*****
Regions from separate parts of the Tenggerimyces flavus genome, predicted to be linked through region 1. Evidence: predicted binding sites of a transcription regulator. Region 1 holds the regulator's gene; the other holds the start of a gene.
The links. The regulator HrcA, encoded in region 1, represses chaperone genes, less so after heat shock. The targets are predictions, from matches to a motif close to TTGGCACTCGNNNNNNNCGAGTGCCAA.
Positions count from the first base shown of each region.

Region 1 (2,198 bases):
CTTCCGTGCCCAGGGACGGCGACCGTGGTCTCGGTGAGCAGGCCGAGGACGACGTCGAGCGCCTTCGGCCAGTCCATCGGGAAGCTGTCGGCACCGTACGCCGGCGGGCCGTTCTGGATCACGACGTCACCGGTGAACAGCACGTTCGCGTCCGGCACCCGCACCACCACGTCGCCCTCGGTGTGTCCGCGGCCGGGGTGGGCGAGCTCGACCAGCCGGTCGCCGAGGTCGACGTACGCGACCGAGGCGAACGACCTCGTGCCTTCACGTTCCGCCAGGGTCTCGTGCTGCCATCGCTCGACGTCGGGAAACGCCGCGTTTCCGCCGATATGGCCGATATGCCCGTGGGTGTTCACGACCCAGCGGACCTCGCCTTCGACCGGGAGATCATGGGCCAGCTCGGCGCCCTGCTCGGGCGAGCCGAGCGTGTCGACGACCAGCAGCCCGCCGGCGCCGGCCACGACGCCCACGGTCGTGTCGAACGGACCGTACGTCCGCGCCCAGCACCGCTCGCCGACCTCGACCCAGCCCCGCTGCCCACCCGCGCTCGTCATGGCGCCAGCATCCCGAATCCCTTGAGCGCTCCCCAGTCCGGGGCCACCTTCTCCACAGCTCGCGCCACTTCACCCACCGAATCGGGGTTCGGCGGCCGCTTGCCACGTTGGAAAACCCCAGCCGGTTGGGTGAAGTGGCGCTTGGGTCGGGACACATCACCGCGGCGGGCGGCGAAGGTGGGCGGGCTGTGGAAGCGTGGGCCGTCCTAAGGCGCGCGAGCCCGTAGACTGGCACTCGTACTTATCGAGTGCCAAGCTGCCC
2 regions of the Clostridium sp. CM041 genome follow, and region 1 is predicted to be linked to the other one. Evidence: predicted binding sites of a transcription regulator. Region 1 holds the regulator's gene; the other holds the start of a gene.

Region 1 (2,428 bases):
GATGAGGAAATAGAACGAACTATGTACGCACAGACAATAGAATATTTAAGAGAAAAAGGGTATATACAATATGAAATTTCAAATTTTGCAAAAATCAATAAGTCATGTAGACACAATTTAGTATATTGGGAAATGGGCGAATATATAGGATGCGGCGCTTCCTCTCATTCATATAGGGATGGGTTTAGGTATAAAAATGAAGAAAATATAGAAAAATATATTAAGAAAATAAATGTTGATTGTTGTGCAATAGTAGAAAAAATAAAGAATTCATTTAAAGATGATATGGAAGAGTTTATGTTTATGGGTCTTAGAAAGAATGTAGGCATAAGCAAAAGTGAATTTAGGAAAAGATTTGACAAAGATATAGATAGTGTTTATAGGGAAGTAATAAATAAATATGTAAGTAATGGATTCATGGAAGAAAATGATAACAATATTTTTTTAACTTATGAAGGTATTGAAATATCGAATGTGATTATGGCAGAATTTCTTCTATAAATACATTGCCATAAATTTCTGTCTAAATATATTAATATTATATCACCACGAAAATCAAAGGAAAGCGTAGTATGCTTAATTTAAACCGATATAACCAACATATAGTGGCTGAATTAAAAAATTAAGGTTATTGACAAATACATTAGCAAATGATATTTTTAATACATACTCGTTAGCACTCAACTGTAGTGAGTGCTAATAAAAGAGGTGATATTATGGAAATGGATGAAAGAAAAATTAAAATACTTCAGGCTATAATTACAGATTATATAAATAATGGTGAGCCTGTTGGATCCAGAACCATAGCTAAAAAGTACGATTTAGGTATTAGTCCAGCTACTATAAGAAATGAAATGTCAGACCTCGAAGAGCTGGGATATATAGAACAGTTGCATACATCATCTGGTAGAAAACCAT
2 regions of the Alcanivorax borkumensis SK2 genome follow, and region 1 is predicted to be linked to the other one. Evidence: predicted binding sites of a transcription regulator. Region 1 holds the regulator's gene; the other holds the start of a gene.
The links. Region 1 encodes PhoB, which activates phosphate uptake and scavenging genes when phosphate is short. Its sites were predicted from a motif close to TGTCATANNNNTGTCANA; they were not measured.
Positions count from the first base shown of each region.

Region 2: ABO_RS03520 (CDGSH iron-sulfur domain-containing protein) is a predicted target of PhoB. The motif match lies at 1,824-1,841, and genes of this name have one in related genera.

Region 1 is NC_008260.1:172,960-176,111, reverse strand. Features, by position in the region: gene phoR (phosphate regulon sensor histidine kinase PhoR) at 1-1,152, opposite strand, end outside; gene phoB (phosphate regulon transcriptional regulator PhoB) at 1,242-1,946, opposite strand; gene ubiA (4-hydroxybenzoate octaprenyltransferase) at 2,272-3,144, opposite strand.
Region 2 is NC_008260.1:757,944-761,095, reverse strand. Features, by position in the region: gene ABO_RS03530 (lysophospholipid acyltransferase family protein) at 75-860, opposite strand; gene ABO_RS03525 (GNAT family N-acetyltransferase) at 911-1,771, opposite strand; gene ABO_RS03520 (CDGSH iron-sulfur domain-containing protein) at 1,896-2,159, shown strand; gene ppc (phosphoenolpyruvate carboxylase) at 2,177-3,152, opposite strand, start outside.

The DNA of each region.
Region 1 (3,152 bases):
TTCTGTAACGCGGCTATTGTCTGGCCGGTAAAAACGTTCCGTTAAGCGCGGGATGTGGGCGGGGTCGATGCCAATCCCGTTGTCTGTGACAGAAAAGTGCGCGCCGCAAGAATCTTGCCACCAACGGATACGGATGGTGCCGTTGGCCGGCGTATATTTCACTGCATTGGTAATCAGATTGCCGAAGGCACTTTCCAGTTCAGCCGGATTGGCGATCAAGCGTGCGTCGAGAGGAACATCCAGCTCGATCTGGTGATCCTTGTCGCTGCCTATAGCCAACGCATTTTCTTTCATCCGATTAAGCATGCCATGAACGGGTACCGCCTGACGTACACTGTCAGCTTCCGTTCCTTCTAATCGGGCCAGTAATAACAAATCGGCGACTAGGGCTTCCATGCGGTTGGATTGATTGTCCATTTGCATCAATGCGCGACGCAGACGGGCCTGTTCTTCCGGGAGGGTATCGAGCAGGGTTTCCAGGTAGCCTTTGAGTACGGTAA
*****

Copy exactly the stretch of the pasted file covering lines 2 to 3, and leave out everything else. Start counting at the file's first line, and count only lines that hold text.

The links. The regulator HrcA, encoded in region 1, represses chaperone genes, less so after heat shock. The targets are predictions, from matches to a motif close to TTGGCACTCGNNNNNNNCGAGTGCCAA.
Positions count from the first base shown of each region.